New research into ongoing pain experienced by childhood cancer survivors
On World Cancer Day 2023 we're sharing our new funding of vital research into cancer pain
Thanks to advances in treatment, there’s now an 80 per cent survival rate for childhood cancers. However, survivors often face a lifetime of physical and psychological health challenges, and there's an urgent need to understand more about causes and treatment of ongoing pain.
We're investing over £550,000 into new research on child and adolescent cancer pain.
These projects will explore the impact of chemotherapy on long-term pain, and test new approaches to alleviate pain in childhood cancer survivors.
Pain is one of the most common ongoing symptoms among childhood cancer survivors, with over 50 per cent reporting pain and many reporting chronic pain.
Chemotherapy, a cancer treatment used to kill cancer cells, can also damage pain-sensing nerves. These changes in nervous system development in childhood can increase pain sensitivity in adulthood and affect cognition, mood and quality of life.
Our Research grants in Child and Adolescent Cancer Pain are designed to support research that will increase understanding of child and adolescent cancer pain, and improve diagnosis, treatment and recovery.
of childhood cancer survivors report ongoing pain symptoms
While finishing cancer treatment is something to celebrate, it can also bring new challenges for the child and their family. It is vital that we can offer evidence-based support and treatment programmes for young survivors to help them manage ongoing pain after cancer.Dr Lauren Heathcote
Pain treatment in cancer currently focuses on alleviating the pain during active cancer, but there’s almost no tailored treatment approaches to alleviate post-cancer pain in children and adolescents.
Using this funding, Dr Heathcote and her team will develop and test one of the first behavioural interventions to alleviate the impact of pain and improve wellbeing in childhood cancer survivors.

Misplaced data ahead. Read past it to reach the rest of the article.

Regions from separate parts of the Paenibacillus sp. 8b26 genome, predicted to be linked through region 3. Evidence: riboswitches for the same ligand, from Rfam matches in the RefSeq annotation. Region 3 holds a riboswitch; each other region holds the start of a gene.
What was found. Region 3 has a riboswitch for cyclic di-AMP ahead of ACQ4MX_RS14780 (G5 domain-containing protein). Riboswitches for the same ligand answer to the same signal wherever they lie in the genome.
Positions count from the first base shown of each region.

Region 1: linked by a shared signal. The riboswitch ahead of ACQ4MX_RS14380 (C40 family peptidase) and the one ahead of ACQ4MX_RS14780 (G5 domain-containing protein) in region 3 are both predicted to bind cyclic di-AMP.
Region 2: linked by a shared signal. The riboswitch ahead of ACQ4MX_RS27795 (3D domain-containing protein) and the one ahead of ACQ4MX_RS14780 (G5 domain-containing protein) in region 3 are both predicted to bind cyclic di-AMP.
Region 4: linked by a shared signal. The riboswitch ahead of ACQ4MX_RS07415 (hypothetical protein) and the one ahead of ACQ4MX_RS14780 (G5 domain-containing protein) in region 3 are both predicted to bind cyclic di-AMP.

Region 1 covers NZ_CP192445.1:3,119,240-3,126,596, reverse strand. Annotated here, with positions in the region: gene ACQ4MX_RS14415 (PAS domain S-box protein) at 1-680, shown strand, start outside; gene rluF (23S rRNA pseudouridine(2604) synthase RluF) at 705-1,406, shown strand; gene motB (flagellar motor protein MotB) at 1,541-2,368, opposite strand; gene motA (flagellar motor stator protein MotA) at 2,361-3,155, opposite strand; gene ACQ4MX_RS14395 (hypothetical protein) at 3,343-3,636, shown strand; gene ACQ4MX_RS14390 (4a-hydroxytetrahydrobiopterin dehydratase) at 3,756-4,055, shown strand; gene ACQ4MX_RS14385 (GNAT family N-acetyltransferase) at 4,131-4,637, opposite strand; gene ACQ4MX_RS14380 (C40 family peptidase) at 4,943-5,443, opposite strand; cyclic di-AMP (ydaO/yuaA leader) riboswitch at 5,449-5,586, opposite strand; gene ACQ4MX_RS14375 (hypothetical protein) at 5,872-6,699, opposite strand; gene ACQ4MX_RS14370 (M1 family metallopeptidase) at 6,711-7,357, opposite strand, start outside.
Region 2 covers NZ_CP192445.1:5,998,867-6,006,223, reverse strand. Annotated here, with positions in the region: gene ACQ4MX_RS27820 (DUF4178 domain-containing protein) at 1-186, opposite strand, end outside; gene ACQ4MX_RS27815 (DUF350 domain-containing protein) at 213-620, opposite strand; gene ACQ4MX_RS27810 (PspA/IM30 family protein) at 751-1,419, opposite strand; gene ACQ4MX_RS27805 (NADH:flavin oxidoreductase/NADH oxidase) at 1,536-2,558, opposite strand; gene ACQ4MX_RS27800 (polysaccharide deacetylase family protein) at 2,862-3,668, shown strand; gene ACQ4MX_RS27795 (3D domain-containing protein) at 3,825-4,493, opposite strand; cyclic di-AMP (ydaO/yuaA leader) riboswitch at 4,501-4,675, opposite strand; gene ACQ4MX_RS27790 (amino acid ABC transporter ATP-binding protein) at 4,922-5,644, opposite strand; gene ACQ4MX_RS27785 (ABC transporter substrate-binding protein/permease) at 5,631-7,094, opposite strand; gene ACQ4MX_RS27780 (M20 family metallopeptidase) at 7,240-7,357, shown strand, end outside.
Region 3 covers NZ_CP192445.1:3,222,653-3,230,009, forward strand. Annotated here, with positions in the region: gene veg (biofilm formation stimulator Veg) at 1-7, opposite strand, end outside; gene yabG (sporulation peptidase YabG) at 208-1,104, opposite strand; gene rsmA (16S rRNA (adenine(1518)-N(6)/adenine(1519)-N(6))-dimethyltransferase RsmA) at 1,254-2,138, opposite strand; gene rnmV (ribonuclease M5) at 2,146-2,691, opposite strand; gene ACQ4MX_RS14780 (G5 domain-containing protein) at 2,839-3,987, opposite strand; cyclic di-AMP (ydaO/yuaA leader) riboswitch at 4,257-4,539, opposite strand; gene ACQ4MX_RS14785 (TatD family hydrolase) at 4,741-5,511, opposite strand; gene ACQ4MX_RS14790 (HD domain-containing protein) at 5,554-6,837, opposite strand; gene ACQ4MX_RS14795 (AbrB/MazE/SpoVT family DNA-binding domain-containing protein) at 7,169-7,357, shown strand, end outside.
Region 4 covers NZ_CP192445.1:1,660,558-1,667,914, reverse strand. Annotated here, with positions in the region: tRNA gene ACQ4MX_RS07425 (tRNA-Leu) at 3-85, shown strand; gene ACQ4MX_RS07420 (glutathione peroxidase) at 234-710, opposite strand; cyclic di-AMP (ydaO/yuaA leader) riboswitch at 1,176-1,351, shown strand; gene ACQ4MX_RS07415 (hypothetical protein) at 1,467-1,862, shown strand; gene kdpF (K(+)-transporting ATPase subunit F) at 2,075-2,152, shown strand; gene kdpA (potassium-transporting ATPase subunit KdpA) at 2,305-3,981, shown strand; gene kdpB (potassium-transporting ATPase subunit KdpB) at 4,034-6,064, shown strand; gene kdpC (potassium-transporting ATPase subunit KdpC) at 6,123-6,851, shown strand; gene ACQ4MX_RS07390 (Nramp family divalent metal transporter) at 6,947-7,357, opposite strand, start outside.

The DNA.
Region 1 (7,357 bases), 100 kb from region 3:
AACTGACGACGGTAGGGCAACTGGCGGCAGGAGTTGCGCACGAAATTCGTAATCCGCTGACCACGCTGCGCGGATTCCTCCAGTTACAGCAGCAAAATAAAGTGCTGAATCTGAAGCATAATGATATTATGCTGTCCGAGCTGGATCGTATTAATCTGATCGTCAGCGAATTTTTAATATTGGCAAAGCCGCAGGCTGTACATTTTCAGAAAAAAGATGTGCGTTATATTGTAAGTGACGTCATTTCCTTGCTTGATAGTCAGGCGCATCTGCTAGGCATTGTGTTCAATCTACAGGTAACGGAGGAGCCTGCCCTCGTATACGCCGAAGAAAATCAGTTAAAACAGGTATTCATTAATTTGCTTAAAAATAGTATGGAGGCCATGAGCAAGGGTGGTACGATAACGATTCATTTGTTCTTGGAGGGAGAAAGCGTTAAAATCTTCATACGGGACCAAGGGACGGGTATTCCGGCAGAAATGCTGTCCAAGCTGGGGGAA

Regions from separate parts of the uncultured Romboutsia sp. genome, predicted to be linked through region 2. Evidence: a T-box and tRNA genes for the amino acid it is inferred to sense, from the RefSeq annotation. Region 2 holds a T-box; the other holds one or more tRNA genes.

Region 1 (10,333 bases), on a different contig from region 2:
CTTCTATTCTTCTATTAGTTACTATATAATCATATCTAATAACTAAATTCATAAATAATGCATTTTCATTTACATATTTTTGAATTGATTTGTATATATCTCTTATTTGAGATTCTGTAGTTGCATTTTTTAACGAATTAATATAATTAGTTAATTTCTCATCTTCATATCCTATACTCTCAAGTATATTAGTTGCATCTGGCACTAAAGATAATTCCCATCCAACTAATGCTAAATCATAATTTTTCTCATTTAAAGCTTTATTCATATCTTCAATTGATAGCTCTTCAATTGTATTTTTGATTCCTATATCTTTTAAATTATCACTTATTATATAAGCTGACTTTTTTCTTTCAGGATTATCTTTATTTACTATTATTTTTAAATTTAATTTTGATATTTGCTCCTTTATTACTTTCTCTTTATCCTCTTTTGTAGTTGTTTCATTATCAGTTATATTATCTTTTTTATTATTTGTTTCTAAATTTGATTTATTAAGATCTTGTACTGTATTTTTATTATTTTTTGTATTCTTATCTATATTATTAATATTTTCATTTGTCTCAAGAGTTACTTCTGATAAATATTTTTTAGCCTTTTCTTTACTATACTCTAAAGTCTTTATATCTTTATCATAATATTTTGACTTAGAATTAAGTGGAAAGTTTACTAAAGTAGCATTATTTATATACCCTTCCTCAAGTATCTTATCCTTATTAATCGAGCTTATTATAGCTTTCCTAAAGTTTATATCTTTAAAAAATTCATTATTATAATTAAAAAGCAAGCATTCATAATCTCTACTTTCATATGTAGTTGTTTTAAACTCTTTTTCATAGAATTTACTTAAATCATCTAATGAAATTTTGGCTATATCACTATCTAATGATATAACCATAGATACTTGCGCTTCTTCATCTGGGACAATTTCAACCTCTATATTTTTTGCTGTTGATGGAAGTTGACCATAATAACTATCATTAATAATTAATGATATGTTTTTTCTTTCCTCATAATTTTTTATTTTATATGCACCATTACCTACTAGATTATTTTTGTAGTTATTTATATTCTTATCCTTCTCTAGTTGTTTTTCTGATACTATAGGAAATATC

Dr Heathcote will work closely with childhood cancer survivors, and their parents, to develop an intervention consisting of animated videos and reflection exercises.
They aim to use this method to teach children about the biopsychosocial nature of pain (an interaction between biological, psychological and social factors), normalise worrying about pain after cancer, and help shift children towards more adaptive mindsets about their body.
Dr Heathcote will then conduct a pilot trial to establish if this new intervention approach is helpful at reducing the impact of pain.
This could provide a highly accessible and scalable approach to helping childhood cancer survivors cope with pain, which would, in turn, improve their quality of life.
Pain in childhood cancer patients and survivors reduces life experiences, educational attainment, and quality of life. Our project will shed new light on how cancer and cancer treatment reprogrammes the maturing nervous system and identify routes to new treatments.Dr Gareth Hathway
Childhood survivors of brain cancers, such as medulloblastoma, are more likely to suffer from chronic pain, anxiety, and depression in adulthood.
Recent research has shown that the pain response to cancer drugs is different in those that have a tumour versus those who do not.
Cancer chemotherapies typically work to stop cells dividing. This process causes cancer cells to release extracellular vesicles (EVs), small particles which are dispersed into the surrounding tissue.
We’re funding Dr Hathway, whose multidisciplinary team will investigate EVs released from tumours, and its effects on both short-term and long-term pain in children with medulloblastoma.
This research could significantly advance understanding of cancer pain in early life.
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